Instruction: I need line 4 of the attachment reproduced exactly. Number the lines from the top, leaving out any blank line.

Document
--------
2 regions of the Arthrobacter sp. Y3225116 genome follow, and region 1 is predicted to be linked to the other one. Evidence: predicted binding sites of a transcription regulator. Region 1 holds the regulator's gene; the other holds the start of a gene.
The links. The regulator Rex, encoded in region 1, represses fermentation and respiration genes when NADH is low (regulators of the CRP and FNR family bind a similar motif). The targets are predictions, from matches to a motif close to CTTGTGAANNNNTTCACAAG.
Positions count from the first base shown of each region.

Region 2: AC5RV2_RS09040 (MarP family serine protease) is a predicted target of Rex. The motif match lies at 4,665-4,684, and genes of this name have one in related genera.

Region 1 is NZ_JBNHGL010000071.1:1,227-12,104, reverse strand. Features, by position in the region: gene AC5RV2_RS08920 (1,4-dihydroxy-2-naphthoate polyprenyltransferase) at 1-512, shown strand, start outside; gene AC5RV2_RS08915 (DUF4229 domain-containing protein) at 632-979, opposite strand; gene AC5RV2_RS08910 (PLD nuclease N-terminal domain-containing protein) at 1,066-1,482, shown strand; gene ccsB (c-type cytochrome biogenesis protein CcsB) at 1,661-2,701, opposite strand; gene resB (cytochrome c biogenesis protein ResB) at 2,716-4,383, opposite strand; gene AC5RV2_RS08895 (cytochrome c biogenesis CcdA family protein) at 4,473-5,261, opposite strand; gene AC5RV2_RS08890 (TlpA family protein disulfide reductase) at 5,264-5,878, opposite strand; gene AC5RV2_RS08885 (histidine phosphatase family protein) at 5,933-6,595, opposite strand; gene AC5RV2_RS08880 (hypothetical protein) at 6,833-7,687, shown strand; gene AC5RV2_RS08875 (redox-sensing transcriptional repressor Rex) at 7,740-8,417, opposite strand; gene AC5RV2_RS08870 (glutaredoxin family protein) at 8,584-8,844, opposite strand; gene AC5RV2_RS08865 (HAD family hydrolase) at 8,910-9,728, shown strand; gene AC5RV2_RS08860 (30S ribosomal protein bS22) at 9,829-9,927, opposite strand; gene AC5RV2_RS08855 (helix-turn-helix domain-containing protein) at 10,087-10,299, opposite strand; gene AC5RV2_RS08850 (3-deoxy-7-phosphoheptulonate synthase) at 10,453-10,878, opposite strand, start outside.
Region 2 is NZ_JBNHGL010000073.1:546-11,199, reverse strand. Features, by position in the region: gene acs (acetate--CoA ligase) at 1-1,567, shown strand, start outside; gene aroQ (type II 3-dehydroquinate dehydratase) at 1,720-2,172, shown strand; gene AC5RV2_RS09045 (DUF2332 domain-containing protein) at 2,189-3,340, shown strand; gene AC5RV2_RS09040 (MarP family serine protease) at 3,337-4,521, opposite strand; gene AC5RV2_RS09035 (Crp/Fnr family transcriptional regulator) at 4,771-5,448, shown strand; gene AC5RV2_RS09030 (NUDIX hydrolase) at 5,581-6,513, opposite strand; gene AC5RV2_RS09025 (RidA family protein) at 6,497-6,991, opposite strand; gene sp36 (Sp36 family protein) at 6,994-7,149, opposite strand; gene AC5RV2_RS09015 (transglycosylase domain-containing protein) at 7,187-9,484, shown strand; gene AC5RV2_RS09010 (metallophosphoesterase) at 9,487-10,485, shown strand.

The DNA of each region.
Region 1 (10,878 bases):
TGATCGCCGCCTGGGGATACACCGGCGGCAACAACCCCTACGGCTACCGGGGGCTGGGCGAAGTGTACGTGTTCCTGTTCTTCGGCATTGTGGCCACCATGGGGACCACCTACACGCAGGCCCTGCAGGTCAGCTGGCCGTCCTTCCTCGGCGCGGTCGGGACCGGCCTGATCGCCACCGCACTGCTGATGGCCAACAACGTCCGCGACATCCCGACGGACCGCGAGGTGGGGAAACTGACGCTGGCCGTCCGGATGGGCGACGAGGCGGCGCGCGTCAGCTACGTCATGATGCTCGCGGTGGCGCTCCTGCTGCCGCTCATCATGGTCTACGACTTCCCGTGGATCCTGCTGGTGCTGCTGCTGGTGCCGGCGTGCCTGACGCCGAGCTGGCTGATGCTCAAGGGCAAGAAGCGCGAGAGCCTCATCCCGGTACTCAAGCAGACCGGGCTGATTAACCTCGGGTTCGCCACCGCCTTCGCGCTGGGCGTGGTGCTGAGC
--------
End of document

Region 2: AC5RV2_RS09040 (MarP family serine protease) is a predicted target of Rex. The motif match lies at 4,665-4,684, and genes of this name have one in related genera.